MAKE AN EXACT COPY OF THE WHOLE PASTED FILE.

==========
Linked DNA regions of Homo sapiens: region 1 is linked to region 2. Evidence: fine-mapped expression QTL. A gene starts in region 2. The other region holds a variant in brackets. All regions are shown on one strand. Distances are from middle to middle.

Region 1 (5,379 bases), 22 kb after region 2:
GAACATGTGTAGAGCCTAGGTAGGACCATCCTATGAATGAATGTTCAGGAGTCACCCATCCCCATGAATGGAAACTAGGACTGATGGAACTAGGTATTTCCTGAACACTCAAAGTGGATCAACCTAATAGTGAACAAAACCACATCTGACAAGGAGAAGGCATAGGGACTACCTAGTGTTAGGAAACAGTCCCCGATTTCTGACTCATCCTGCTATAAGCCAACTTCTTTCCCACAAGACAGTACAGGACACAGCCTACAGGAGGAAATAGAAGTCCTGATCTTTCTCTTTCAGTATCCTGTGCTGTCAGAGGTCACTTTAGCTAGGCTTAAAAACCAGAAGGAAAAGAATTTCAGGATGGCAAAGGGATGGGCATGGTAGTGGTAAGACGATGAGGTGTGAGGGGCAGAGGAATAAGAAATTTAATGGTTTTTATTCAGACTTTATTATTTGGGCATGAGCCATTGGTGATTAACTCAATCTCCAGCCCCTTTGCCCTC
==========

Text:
Linked DNA regions of Homo sapiens: region 1 is linked to region 2. Evidence: fine-mapped expression QTL. A gene starts in region 2. The other region holds a variant in brackets. All regions are shown on one strand. Distances are from middle to middle.

Region 1 (5,379 bases), 22 kb after region 2:
GAACATGTGTAGAGCCTAGGTAGGACCATCCTATGAATGAATGTTCAGGAGTCACCCATCCCCATGAATGGAAACTAGGACTGATGGAACTAGGTATTTCCTGAACACTCAAAGTGGATCAACCTAATAGTGAACAAAACCACATCTGACAAGGAGAAGGCATAGGGACTACCTAGTGTTAGGAAACAGTCCCCGATTTCTGACTCATCCTGCTATAAGCCAACTTCTTTCCCACAAGACAGTACAGGACACAGCCTACAGGAGGAAATAGAAGTCCTGATCTTTCTCTTTCAGTATCCTGTGCTGTCAGAGGTCACTTTAGCTAGGCTTAAAAACCAGAAGGAAAAGAATTTCAGGATGGCAAAGGGATGGGCATGGTAGTGGTAAGACGATGAGGTGTGAGGGGCAGAGGAATAAGAAATTTAATGGTTTTTATTCAGACTTTATTATTTGGGCATGAGCCATTGGTGATTAACTCAATCTCCAGCCCCTTTGCCCTC